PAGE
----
Violence against women-what next?
Palais des Nations, Salle XXI, 8 April 2003
Discurso de abertura em evento doNGO Committee on the Status of Women em reunião do alto comissariado de direitos humanos da ONU
We celebrate this year, as you all know, the tenth anniversary of the 1993 Vienna World Conference on Human Rights. Vienna was a watershed for women’s rights. States recognized explicitly that violence against women in all its forms is a fundamental human rights concern
Let me first express my appreciation to the NGO Committee on the Status of Women for co-organizing the event, and to my colleagues for their hard work in bringing you all here today. I would like to thank Ms. Najat Al-Hajjaji for kindly agreeing to chair the session. I should point out that at our first meeting when she was elected chairperson of the Commission on Human Rights, the first thing we discussed was the priority we both give to women’s rights issues. Of course I would also like to thank Ms. Conchita Poncini, Chairperson of the NGO Committee on the Status of Women.
I will not try to introduce the panelists, as that is being done by Ms. Al-Hajjaji. Let me only mention the importance of having here Radhika Coomaraswamy, at the end of her nine-year term as Special Rapporteur of the Commission on Human Rights on violence against women. We look forward to hearing from her, today and tomorrow, as hers has been a voice of conscience for us all and I hope she will continue to be one in her new function in Sri Lanka. I would like to point out that I believe our Office should be more involved in supporting peace negotiations, particularly with regard to the need to pay due attention to women’s rights in the context of such negotiations.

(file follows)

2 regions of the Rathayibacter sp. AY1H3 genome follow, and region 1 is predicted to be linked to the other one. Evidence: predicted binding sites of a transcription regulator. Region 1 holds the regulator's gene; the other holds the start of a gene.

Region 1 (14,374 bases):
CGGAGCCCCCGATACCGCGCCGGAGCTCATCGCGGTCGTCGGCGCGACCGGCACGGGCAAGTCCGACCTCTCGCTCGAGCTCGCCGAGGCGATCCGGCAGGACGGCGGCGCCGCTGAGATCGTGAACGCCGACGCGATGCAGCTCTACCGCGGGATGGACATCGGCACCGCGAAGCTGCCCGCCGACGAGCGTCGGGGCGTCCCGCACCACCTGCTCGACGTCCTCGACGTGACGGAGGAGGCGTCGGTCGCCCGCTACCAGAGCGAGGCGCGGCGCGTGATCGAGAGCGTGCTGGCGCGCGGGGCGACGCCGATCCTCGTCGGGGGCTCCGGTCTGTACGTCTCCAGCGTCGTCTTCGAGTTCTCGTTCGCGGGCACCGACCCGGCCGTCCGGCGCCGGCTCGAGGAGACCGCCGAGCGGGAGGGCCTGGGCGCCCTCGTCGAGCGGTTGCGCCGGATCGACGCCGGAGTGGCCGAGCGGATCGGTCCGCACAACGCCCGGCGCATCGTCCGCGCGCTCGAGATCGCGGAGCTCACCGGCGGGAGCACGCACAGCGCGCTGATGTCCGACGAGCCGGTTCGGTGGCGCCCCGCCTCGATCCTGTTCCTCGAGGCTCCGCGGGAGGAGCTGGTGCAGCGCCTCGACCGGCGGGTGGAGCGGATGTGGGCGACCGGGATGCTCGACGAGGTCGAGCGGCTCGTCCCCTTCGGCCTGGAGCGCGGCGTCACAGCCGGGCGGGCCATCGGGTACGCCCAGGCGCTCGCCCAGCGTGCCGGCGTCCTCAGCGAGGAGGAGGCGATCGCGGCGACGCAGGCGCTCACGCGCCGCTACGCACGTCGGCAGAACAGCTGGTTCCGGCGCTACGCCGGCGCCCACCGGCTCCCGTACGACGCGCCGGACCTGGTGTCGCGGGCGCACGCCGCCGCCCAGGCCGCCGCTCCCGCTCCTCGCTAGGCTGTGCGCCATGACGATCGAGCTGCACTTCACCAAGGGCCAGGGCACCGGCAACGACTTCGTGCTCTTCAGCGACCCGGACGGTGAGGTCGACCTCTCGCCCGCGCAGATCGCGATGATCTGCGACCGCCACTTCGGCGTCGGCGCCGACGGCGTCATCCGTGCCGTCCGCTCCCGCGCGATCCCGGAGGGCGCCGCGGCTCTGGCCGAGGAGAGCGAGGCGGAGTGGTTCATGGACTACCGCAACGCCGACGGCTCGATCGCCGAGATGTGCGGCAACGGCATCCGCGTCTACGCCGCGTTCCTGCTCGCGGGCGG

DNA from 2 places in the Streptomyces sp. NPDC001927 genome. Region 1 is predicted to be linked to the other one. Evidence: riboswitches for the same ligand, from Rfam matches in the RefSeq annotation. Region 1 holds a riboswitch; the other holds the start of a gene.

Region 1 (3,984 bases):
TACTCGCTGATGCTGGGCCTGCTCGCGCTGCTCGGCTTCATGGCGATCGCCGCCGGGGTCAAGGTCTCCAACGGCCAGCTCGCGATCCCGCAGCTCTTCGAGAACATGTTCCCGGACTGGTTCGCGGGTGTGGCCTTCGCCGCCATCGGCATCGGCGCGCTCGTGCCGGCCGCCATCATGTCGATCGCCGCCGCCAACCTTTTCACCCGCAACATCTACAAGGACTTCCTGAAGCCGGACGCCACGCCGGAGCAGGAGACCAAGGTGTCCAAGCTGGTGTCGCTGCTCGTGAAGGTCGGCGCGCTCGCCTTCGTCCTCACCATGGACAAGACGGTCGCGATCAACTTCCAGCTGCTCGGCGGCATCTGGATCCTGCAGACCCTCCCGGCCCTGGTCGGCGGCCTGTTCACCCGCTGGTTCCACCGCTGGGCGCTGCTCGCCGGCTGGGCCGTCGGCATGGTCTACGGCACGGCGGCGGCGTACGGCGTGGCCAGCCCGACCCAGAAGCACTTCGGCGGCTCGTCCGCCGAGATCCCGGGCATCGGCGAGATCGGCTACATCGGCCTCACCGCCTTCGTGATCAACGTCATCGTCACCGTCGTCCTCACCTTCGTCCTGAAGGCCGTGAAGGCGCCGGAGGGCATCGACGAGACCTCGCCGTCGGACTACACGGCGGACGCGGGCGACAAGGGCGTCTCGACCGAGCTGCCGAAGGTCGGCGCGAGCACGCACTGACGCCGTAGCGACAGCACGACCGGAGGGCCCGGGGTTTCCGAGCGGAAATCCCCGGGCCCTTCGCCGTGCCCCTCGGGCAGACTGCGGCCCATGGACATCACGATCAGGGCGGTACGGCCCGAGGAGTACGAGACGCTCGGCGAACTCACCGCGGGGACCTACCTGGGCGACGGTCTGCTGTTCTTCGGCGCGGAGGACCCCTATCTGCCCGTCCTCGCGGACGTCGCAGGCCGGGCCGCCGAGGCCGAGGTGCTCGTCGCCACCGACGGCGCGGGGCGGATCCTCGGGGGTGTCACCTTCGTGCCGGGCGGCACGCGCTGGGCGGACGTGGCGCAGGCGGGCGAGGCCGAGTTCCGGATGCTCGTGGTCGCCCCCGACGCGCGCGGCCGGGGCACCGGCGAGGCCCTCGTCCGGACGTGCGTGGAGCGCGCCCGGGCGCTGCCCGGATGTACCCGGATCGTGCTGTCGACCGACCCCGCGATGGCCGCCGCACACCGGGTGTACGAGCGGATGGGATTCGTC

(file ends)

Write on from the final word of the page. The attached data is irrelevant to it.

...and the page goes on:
Allow me also to welcome Ms. Kyung-wha Kang, the newly appointed Chairperson of the Commission on the Status of Women. I had the opportunity to participate in the 47th session of the Commission as they worked to advance our common agenda. We are also honored to have among of us for this occasion the chairperson of CEDAW, Ms. Feride Acar, and an impressive line-up of human rights experts. I thank you all for your participation in this event.
We celebrate this year, as you all know, the tenth anniversary of the 1993 Vienna World Conference on Human Rights. Vienna was a watershed for women’s rights. States recognized explicitly that violence against women in all its forms is a fundamental human rights concern. That includes domestic abuse as much as rape, burning, mutilation, stoning, or the violence that women experience during conflicts. Women suffer from violence that is too often perpetrated in private. But Governments have a clear obligation, under human rights standards, to take all necessary measures to prevent such violence, to condemn it in unequivocal terms, to prosecute perpetrators and to provide protection and redress to the victims.
A few months after the Vienna Conference, the General Assembly adopted by consensus the Declaration on the Elimination of Violence Against Women. The General Assembly was united in declaring that “States should not invoke [as the Chairperson of the Commission on Human Rights just pointed out] any custom, tradition or religious consideration, to avoid their obligations with respect to [the] elimination” of violence against women. In Vienna, we had stressed the importance of working towards the eradication of conflicts between the rights of women and the harmful effects of certain traditional or customary practices, cultural prejudices and religious interpretations, including extreme ones. In Durban, States reiterated their commitment to combating racial and religious prejudice and intolerance while promoting the universal rights of women.